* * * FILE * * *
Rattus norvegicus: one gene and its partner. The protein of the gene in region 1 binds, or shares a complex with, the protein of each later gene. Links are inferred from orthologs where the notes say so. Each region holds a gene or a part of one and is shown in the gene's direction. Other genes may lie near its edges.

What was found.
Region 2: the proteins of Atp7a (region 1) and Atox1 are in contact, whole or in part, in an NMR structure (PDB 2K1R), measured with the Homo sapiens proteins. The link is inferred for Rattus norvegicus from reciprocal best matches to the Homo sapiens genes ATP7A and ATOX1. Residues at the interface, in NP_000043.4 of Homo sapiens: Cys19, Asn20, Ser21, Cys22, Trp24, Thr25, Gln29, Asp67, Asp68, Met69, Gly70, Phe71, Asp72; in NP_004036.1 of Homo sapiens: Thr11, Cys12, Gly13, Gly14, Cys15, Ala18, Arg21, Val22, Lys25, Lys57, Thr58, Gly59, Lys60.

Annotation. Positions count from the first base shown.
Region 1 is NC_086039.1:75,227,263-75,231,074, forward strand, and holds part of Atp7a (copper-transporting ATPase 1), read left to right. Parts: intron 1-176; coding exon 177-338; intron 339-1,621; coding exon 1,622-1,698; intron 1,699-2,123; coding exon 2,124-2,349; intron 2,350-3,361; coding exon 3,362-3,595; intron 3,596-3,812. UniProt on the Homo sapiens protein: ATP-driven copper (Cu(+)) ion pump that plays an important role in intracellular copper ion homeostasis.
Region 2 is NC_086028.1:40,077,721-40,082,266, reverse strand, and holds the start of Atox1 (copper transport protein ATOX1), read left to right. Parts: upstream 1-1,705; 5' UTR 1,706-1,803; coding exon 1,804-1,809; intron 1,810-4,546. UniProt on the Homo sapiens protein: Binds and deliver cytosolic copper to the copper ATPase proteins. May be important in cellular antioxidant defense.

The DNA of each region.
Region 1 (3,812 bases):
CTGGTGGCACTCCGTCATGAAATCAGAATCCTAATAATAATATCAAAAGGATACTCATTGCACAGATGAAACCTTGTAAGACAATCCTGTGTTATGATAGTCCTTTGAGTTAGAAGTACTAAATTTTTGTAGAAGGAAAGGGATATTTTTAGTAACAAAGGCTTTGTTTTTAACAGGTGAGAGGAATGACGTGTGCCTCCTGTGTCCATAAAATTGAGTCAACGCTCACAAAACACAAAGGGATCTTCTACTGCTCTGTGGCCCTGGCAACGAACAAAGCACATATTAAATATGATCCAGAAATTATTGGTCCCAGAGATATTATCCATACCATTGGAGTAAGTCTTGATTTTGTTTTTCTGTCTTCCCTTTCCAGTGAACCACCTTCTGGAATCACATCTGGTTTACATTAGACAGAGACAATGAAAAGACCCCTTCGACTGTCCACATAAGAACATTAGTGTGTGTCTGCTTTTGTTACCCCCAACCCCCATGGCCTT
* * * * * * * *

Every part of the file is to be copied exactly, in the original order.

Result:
Rattus norvegicus: one gene and its partner. The protein of the gene in region 1 binds, or shares a complex with, the protein of each later gene. Links are inferred from orthologs where the notes say so. Each region holds a gene or a part of one and is shown in the gene's direction. Other genes may lie near its edges.

What was found.
Region 2: the proteins of Atp7a (region 1) and Atox1 are in contact, whole or in part, in an NMR structure (PDB 2K1R), measured with the Homo sapiens proteins. The link is inferred for Rattus norvegicus from reciprocal best matches to the Homo sapiens genes ATP7A and ATOX1. Residues at the interface, in NP_000043.4 of Homo sapiens: Cys19, Asn20, Ser21, Cys22, Trp24, Thr25, Gln29, Asp67, Asp68, Met69, Gly70, Phe71, Asp72; in NP_004036.1 of Homo sapiens: Thr11, Cys12, Gly13, Gly14, Cys15, Ala18, Arg21, Val22, Lys25, Lys57, Thr58, Gly59, Lys60.

Annotation. Positions count from the first base shown.
Region 1 is NC_086039.1:75,227,263-75,231,074, forward strand, and holds part of Atp7a (copper-transporting ATPase 1), read left to right. Parts: intron 1-176; coding exon 177-338; intron 339-1,621; coding exon 1,622-1,698; intron 1,699-2,123; coding exon 2,124-2,349; intron 2,350-3,361; coding exon 3,362-3,595; intron 3,596-3,812. UniProt on the Homo sapiens protein: ATP-driven copper (Cu(+)) ion pump that plays an important role in intracellular copper ion homeostasis.
Region 2 is NC_086028.1:40,077,721-40,082,266, reverse strand, and holds the start of Atox1 (copper transport protein ATOX1), read left to right. Parts: upstream 1-1,705; 5' UTR 1,706-1,803; coding exon 1,804-1,809; intron 1,810-4,546. UniProt on the Homo sapiens protein: Binds and deliver cytosolic copper to the copper ATPase proteins. May be important in cellular antioxidant defense.

The DNA of each region.
Region 1 (3,812 bases):
CTGGTGGCACTCCGTCATGAAATCAGAATCCTAATAATAATATCAAAAGGATACTCATTGCACAGATGAAACCTTGTAAGACAATCCTGTGTTATGATAGTCCTTTGAGTTAGAAGTACTAAATTTTTGTAGAAGGAAAGGGATATTTTTAGTAACAAAGGCTTTGTTTTTAACAGGTGAGAGGAATGACGTGTGCCTCCTGTGTCCATAAAATTGAGTCAACGCTCACAAAACACAAAGGGATCTTCTACTGCTCTGTGGCCCTGGCAACGAACAAAGCACATATTAAATATGATCCAGAAATTATTGGTCCCAGAGATATTATCCATACCATTGGAGTAAGTCTTGATTTTGTTTTTCTGTCTTCCCTTTCCAGTGAACCACCTTCTGGAATCACATCTGGTTTACATTAGACAGAGACAATGAAAAGACCCCTTCGACTGTCCACATAAGAACATTAGTGTGTGTCTGCTTTTGTTACCCCCAACCCCCATGGCCTT